By Dr. Sonia Coman
The Nintoku mausoleum in Sakai, Osaka prefecture, Japan, part of the Mozu-Furuichi group of ancient burial sites known as kofun (image: KYODO, Japan Times)
Kofun period (c. 3rd century–538 C.E.): influential importations from the Asian continent
The Kofun 古墳 period in Japan is so named after the burial mounds of the ruling class. The practice of building tomb mounds of monumental proportions and burying treasures with the deceased arrived from the Asian continent during the 3rd century. Originally unadorned, these tombs became increasingly ornate; by the 6th century, burial chambers had painted decorations. The burial mounds were encircled with stones; hollow clay earthenware, known in Japanese as haniwa 埴輪, were scattered for protection on the land surrounding the mounds. Kofun were typically keyhole-shaped, had several tiers, and were surrounded by moats. The resulting structure amounted to an impressive display of power, advertising the control of the ruling families. The largest kofun is the Nintoku mausoleum, measuring 486 meters!
Haniwa. Left to right: Cylindrical haniwa, 5th century, excavated in Kaga-shi, Ishikawa, earthenware (Tokyo National Museum, image: Steven Zucker); haniwa house, 5th century, excavated in Sakura-shi, Nara, earthenware (Tokyo National Museum); haniwa horse, 5th-6th century, Japan, earthenware, partially restored, H. 94 cm (Tokyo National Museum); haniwa of a female shrine attendant, 6th-7th century, Japan, earthenware, 88.9 cm high (Yale University Art Gallery)
The hollow clay objects, haniwa, that were scattered around burial mounds in the Kofun period, have a fascinating history in their own right. Initially simple cylinders, haniwa became representational over the centuries, first modeled as houses and animals and ultimately as human figures, typically warriors. The later pieces have been of great help to anthropologists and historians as tokens of the material culture of the Kofun period, offering a glimpse into that society. Whether offerings for the dead or protective barriers meant to guard the tombs, haniwa have a strong aesthetic identity that continues to be a source of inspiration for Japanese ceramists.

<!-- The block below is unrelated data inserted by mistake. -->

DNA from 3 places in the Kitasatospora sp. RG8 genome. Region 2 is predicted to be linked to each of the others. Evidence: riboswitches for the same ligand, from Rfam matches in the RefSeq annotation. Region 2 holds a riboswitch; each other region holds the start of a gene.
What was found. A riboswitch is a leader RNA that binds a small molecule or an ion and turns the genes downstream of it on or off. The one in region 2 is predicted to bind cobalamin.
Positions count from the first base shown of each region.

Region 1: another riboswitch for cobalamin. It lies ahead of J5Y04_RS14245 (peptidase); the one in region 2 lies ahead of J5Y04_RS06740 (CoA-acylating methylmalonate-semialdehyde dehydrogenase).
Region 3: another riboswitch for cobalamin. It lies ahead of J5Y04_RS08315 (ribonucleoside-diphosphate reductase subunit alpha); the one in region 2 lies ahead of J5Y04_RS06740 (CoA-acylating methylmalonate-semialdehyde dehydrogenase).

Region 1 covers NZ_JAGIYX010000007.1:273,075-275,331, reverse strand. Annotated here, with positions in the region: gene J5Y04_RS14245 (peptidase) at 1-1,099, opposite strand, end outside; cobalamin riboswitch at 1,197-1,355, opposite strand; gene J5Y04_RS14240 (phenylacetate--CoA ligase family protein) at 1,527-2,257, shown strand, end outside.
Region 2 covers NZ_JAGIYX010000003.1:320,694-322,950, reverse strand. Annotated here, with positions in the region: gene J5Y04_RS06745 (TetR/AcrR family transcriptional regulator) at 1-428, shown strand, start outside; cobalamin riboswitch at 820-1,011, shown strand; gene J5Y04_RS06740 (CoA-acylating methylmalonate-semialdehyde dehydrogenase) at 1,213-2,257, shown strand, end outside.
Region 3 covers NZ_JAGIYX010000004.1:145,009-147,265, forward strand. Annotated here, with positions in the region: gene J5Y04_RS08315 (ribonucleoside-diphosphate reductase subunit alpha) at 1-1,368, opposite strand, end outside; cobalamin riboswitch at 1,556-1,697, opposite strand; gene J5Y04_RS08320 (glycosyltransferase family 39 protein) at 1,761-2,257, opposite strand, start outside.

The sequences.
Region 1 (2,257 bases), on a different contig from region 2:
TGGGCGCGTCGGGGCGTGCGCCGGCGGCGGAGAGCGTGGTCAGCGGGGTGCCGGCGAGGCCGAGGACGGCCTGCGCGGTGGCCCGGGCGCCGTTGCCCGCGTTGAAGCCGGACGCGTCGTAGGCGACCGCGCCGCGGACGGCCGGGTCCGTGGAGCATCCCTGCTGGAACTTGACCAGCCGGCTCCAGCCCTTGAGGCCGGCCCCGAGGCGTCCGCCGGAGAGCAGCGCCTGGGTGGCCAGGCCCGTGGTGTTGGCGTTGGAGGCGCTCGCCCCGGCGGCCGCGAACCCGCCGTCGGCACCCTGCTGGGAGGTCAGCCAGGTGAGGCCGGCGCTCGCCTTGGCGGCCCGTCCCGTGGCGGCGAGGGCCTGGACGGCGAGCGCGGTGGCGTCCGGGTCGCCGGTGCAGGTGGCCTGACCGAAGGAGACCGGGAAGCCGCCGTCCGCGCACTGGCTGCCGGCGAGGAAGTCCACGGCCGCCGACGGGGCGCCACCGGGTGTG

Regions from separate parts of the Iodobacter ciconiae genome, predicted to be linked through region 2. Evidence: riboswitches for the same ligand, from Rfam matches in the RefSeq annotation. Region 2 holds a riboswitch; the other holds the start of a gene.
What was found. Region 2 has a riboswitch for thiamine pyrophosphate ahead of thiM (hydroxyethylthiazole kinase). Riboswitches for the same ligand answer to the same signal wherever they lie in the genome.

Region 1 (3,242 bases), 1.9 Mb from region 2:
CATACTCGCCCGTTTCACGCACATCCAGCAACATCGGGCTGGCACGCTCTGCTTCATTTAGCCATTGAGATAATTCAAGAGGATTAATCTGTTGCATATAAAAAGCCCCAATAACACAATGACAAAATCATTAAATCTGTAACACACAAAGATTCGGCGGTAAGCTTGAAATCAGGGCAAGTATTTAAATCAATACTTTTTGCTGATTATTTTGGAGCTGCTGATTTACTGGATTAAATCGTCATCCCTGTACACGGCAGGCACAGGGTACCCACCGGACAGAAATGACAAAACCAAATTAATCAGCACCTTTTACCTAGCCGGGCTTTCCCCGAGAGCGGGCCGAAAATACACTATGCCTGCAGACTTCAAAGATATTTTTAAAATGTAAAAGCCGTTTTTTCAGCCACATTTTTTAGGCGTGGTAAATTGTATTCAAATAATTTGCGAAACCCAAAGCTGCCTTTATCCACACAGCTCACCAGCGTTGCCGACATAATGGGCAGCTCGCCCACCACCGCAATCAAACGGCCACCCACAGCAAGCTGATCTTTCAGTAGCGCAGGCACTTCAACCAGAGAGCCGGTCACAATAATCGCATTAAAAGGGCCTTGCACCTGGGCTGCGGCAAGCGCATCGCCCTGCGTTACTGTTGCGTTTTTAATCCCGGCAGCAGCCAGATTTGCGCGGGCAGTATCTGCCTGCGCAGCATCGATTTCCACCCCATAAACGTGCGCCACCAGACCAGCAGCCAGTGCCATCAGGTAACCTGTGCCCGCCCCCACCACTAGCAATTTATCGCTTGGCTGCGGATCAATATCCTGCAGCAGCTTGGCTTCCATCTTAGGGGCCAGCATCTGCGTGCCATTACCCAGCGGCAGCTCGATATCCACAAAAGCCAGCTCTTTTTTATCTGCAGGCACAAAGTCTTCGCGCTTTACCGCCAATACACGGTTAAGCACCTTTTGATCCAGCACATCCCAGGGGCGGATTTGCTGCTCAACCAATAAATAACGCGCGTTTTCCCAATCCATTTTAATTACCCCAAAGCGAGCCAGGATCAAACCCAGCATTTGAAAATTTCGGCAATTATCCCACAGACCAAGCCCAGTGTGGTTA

Shallow cup on tall pedestal foot, Kofun period, 6th century, Japan, Sue ware, unglazed stoneware, H. 15.1 cm (Gift of Charles Lang Freer, F1907.525, Freer Gallery of Art)
Through gradual consolidation of political power, the Kofun-period Yamato clan became a kingdom with seemingly remarkable control over the population. In the 5th century, its center moved to the historical Kawachi and Izumi provinces (on the territory of present-day Osaka prefecture). It is there that the largest of the kofun burial mounds testify to a thriving Yamato society, one that was increasingly more secular and military.
Simultaneously, the potter’s wheel was used for the first time in Japan, likely transmitted from Korea, where it had been adopted from China. This new technology was used to produce what is known as Sue ware—typically bluish-gray or charcoal-white footed jars and pitchers that had been fired in sloped-tunnel, single-chamber kilns (anagama 穴窯) at temperatures exceeding 1,000 degrees celsius. Like other types of ancient Japanese pottery, Sue ware continues to be a source of inspiration for ceramists, in Japan and beyond.
For information on other periods in the arts of Japan, see the longer introductory essays here:
JAANUS, an online dictionary of terms of Japanese arts and architecture
e-Museum, database of artifacts designated in Japan as national treasures and important cultural properties
On Japan in the Metropolitan Museum of Art’s Heilbrunn Timeline of Art History
Richard Bowring, Peter Kornicki, The Cambridge Encyclopedia of Japan (New York: Cambridge University Press, 1993)
By Dr. Sonia Coman